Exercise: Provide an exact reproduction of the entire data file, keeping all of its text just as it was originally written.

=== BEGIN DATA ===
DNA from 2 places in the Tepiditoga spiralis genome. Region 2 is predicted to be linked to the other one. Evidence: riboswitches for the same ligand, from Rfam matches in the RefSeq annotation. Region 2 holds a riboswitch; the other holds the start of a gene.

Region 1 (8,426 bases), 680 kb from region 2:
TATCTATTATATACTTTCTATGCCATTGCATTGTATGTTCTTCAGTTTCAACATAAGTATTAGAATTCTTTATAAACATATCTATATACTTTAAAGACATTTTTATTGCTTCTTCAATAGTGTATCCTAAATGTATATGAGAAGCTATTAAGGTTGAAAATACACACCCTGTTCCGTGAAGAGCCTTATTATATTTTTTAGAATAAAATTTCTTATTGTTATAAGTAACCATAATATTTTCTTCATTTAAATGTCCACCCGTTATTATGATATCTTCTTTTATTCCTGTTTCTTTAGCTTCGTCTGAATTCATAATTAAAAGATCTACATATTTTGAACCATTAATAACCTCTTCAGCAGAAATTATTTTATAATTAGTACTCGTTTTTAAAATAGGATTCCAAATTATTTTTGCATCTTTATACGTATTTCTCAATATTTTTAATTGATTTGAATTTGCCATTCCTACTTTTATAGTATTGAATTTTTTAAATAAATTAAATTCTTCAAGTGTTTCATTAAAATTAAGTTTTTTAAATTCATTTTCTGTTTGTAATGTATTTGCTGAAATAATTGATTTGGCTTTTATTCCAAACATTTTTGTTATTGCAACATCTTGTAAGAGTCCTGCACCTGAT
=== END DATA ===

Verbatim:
DNA from 2 places in the Tepiditoga spiralis genome. Region 2 is predicted to be linked to the other one. Evidence: riboswitches for the same ligand, from Rfam matches in the RefSeq annotation. Region 2 holds a riboswitch; the other holds the start of a gene.

Region 1 (8,426 bases), 680 kb from region 2:
TATCTATTATATACTTTCTATGCCATTGCATTGTATGTTCTTCAGTTTCAACATAAGTATTAGAATTCTTTATAAACATATCTATATACTTTAAAGACATTTTTATTGCTTCTTCAATAGTGTATCCTAAATGTATATGAGAAGCTATTAAGGTTGAAAATACACACCCTGTTCCGTGAAGAGCCTTATTATATTTTTTAGAATAAAATTTCTTATTGTTATAAGTAACCATAATATTTTCTTCATTTAAATGTCCACCCGTTATTATGATATCTTCTTTTATTCCTGTTTCTTTAGCTTCGTCTGAATTCATAATTAAAAGATCTACATATTTTGAACCATTAATAACCTCTTCAGCAGAAATTATTTTATAATTAGTACTCGTTTTTAAAATAGGATTCCAAATTATTTTTGCATCTTTATACGTATTTCTCAATATTTTTAATTGATTTGAATTTGCCATTCCTACTTTTATAGTATTGAATTTTTTAAATAAATTAAATTCTTCAAGTGTTTCATTAAAATTAAGTTTTTTAAATTCATTTTCTGTTTGTAATGTATTTGCTGAAATAATTGATTTGGCTTTTATTCCAAACATTTTTGTTATTGCAACATCTTGTAAGAGTCCTGCACCTGAT